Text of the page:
Your browser may not support display of this image. It is always encouraging when someone does a chessed for you, simply for the sake of doing chessed. With nothing but altruistic motives in mind, the man drove us back up the hill to the plot where Rav Pinkus was buried. Amazingly, it is only three sections over from where my Zayde is buried.

I randomly opened my Tehillim to say three or four psalms. It opened to chapter 61 and without thinking much about it I began davening. At the conclusion of the chapter it says the word "מן"1, which is compelling because Rav Pinkus’s father-in-law’s name was Rav Man zt’l.

I continued davening until I reached chapter 63. In the middle of the chapter, my eyes widened and I was utterly dumbstruck. I reached a verse which I am familiar with only because I had heard it quoted by Rav Pinkus on a few different tapes and in his writings. It was literally a chilling moment for me. I don’t know if there is any other verse in all of Tanach that I know so well only because of Rav Pinkus2. The following is the beautiful thought he shared in the name of the Malbim:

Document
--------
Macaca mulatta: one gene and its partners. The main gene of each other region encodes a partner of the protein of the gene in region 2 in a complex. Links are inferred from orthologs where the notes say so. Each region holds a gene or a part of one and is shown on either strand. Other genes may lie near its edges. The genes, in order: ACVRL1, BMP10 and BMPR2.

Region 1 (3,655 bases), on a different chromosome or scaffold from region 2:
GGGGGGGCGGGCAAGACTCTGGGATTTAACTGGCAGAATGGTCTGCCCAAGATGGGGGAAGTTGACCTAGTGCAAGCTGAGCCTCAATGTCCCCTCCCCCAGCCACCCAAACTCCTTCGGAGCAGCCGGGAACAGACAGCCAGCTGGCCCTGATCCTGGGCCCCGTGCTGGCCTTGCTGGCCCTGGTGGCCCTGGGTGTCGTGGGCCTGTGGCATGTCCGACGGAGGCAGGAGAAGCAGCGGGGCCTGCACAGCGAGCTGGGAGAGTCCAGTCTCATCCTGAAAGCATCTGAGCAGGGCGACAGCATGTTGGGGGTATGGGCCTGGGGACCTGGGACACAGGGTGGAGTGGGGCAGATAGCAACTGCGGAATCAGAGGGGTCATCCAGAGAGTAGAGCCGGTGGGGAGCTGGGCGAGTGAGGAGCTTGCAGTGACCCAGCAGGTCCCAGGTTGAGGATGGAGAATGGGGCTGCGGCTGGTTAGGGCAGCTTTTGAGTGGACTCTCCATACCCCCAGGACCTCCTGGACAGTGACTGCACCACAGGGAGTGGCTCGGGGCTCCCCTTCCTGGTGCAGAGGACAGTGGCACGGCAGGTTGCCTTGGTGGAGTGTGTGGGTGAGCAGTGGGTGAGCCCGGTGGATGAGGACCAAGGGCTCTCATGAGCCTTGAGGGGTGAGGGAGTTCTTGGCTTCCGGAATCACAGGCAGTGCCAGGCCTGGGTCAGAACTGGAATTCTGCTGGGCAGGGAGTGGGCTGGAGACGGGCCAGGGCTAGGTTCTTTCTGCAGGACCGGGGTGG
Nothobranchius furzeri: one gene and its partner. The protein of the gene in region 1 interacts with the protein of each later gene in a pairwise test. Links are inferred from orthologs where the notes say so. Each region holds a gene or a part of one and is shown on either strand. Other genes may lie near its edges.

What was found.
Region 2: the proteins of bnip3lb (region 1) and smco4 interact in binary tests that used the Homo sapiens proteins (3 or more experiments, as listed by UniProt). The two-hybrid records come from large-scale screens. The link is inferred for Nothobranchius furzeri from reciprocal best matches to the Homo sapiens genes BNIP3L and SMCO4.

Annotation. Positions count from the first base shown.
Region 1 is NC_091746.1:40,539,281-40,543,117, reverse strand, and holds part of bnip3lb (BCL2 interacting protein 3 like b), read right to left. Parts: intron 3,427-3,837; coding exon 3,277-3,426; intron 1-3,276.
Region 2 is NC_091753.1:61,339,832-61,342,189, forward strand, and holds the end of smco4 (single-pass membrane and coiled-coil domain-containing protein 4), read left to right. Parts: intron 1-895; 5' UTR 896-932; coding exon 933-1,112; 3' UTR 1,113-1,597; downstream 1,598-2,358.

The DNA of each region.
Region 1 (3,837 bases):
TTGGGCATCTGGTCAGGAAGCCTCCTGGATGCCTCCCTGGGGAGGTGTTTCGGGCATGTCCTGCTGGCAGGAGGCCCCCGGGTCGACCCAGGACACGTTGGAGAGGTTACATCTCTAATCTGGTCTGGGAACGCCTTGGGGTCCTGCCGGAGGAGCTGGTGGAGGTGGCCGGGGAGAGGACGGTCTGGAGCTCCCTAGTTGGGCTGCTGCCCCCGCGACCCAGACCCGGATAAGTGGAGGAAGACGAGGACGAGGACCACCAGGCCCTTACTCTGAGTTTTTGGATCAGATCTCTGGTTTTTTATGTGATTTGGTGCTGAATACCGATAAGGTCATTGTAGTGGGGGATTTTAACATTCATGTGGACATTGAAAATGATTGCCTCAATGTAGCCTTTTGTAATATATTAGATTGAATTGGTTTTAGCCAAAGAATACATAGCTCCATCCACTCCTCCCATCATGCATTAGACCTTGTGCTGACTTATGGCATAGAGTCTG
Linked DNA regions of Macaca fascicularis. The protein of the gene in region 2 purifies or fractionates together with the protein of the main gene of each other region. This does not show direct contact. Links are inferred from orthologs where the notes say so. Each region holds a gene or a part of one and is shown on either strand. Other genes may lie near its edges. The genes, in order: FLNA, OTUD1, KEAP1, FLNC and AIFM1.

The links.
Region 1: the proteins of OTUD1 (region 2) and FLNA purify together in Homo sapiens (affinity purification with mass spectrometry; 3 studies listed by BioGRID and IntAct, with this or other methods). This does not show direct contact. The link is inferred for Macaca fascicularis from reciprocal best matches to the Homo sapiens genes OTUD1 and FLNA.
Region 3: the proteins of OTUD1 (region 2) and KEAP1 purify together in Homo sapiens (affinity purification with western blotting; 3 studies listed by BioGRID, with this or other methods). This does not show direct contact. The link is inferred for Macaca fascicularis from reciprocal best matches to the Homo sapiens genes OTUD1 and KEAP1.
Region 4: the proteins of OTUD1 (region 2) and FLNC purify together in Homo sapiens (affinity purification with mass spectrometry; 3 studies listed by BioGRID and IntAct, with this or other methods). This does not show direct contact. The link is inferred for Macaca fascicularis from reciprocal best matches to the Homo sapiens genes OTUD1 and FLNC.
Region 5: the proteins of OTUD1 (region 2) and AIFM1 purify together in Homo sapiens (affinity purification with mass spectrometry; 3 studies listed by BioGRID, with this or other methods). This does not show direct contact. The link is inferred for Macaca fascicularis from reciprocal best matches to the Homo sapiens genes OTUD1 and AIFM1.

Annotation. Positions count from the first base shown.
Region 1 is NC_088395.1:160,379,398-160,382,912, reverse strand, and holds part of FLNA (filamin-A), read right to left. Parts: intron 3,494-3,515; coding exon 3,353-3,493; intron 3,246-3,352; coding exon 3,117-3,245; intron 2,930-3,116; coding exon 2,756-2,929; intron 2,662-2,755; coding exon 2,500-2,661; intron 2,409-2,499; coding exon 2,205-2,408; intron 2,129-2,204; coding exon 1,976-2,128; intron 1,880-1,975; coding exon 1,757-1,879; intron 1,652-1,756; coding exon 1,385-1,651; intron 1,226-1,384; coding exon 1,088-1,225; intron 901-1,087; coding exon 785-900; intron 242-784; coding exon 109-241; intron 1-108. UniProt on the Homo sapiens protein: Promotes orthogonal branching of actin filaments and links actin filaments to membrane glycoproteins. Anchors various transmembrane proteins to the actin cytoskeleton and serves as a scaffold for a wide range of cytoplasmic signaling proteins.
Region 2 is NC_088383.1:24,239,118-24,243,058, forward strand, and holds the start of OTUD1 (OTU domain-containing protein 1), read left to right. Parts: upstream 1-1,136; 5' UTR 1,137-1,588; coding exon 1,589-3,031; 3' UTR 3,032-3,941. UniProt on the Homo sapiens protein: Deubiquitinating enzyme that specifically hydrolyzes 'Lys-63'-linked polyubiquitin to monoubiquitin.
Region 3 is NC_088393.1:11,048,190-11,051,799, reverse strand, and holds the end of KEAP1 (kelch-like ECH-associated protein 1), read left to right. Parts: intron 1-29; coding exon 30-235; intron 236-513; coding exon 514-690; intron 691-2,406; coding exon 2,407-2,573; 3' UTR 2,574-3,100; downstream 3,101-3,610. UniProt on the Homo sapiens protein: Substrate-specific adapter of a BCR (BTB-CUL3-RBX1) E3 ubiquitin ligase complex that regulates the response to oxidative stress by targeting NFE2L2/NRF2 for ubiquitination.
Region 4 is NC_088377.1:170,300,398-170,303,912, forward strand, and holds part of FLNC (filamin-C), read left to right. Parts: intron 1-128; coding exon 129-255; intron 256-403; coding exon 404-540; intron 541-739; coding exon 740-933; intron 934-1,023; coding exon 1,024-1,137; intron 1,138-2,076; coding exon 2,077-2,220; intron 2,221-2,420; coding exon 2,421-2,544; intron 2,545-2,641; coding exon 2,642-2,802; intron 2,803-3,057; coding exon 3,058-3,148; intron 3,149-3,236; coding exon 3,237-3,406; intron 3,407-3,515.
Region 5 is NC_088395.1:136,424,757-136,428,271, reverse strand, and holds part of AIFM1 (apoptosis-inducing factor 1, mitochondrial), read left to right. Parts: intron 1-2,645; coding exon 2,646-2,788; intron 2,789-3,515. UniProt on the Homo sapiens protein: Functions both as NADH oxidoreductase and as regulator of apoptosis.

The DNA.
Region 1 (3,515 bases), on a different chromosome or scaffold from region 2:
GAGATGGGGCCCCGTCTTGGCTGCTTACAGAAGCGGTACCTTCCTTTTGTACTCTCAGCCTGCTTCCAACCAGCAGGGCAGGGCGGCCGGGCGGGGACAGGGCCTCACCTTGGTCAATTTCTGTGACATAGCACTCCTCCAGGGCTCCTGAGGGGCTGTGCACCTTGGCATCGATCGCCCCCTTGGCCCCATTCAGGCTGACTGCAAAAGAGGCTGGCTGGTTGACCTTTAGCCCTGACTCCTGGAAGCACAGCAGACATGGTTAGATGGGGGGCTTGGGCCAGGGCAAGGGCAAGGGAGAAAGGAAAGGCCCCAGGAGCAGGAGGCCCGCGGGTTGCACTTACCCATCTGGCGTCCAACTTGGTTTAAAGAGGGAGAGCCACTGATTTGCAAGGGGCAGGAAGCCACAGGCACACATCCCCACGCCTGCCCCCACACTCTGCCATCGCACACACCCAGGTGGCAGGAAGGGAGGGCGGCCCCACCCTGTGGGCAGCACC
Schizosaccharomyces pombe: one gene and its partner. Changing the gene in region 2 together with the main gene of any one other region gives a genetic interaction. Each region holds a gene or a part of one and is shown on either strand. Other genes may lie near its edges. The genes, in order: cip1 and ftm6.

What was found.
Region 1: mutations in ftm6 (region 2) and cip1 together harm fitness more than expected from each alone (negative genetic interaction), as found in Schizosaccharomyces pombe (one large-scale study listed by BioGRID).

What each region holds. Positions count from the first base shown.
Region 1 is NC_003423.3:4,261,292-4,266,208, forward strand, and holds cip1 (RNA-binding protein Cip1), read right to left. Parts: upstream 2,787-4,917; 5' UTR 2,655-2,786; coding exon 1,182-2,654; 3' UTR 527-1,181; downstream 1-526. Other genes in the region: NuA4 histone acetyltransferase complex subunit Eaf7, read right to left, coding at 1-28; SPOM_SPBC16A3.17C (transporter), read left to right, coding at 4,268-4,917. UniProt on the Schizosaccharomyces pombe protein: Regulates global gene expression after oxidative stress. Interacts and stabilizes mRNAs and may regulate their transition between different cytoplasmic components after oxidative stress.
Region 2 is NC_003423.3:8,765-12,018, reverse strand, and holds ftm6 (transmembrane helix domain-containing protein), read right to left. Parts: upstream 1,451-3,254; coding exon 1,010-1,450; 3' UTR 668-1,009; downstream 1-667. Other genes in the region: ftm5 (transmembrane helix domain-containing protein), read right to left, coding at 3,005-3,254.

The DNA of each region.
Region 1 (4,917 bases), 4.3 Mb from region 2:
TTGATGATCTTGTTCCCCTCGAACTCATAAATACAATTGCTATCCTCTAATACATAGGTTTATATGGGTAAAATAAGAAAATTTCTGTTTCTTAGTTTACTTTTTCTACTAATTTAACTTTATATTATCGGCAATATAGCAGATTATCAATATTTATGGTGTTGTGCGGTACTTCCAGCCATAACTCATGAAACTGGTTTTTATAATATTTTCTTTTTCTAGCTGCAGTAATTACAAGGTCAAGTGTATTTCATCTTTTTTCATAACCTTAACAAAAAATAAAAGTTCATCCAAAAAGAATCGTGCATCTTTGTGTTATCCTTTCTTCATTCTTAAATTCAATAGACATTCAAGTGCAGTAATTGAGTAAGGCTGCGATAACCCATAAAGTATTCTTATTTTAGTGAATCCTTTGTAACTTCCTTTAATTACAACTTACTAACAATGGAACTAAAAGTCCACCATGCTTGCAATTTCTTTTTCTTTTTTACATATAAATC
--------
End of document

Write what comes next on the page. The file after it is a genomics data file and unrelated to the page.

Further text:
The verse (Tehillim 63:4) states, כי טוב חסדך מחיים שפתי ישבחנוך" – For your kindness is greater than life, my lips will praise you. The Malbim explains this verse with a Parable: Imagine a man who is extremely ill and is admitted to the hospital for emergency care. There is one particular doctor who takes responsibility for the man, performing numerous procedures and surgeries until the man’s health is restored. The doctor is also a very kind-hearted man and the patient develops a deep friendship with the doctor. If someone approached the man after he was discharged from the hospital and asked him what happened while he was in the hospital, the man would reply that the doctor saved his life. He might also add that afterwards he became very close friends with the doctor. If one would ask the man what was more precious to him - the new friendship or the fact that the doctor saved his life - the man would surely reply that, although he is really excited about the new friendship, his life is far more precious. After all, what good is having a new friend if you’re dead?!